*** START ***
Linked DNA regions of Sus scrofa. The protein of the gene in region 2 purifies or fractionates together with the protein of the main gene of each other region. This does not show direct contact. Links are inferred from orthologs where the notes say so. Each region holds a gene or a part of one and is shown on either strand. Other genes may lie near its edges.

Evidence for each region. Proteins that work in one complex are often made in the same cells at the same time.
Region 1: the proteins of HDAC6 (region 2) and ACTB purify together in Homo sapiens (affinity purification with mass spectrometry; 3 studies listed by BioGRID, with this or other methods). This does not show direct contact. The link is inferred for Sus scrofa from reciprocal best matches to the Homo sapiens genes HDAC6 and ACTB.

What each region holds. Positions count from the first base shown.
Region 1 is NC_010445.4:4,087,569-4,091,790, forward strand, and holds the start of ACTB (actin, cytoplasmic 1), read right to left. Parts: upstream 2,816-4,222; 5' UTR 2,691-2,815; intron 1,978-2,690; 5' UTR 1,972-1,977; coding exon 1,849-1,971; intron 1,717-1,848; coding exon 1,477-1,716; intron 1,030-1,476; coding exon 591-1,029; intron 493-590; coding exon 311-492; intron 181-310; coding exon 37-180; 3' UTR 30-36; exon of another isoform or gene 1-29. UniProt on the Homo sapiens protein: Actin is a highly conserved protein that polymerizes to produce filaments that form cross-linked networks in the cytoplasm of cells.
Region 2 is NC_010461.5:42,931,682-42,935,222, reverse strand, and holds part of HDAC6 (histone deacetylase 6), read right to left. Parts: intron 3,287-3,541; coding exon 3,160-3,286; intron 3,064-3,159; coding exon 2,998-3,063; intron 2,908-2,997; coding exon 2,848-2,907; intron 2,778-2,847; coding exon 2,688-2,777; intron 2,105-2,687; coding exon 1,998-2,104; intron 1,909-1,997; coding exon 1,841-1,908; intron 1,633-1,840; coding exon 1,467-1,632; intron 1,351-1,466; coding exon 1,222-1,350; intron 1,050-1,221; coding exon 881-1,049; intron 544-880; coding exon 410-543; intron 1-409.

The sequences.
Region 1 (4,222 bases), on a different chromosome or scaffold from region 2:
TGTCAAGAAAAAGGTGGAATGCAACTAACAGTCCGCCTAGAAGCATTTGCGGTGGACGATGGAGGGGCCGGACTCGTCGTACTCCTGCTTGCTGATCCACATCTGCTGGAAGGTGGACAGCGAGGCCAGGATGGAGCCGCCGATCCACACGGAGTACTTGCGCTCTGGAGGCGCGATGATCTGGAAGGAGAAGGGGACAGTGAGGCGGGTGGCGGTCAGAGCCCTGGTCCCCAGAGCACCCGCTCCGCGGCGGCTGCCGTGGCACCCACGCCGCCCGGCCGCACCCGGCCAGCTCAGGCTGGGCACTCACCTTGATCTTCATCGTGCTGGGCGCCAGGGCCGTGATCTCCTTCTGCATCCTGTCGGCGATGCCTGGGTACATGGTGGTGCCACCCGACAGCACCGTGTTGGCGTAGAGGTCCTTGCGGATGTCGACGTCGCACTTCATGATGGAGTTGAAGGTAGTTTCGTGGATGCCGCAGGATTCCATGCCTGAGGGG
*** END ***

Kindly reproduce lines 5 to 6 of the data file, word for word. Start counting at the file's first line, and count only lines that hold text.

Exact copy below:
Region 1 is NC_010445.4:4,087,569-4,091,790, forward strand, and holds the start of ACTB (actin, cytoplasmic 1), read right to left. Parts: upstream 2,816-4,222; 5' UTR 2,691-2,815; intron 1,978-2,690; 5' UTR 1,972-1,977; coding exon 1,849-1,971; intron 1,717-1,848; coding exon 1,477-1,716; intron 1,030-1,476; coding exon 591-1,029; intron 493-590; coding exon 311-492; intron 181-310; coding exon 37-180; 3' UTR 30-36; exon of another isoform or gene 1-29. UniProt on the Homo sapiens protein: Actin is a highly conserved protein that polymerizes to produce filaments that form cross-linked networks in the cytoplasm of cells.
Region 2 is NC_010461.5:42,931,682-42,935,222, reverse strand, and holds part of HDAC6 (histone deacetylase 6), read right to left. Parts: intron 3,287-3,541; coding exon 3,160-3,286; intron 3,064-3,159; coding exon 2,998-3,063; intron 2,908-2,997; coding exon 2,848-2,907; intron 2,778-2,847; coding exon 2,688-2,777; intron 2,105-2,687; coding exon 1,998-2,104; intron 1,909-1,997; coding exon 1,841-1,908; intron 1,633-1,840; coding exon 1,467-1,632; intron 1,351-1,466; coding exon 1,222-1,350; intron 1,050-1,221; coding exon 881-1,049; intron 544-880; coding exon 410-543; intron 1-409.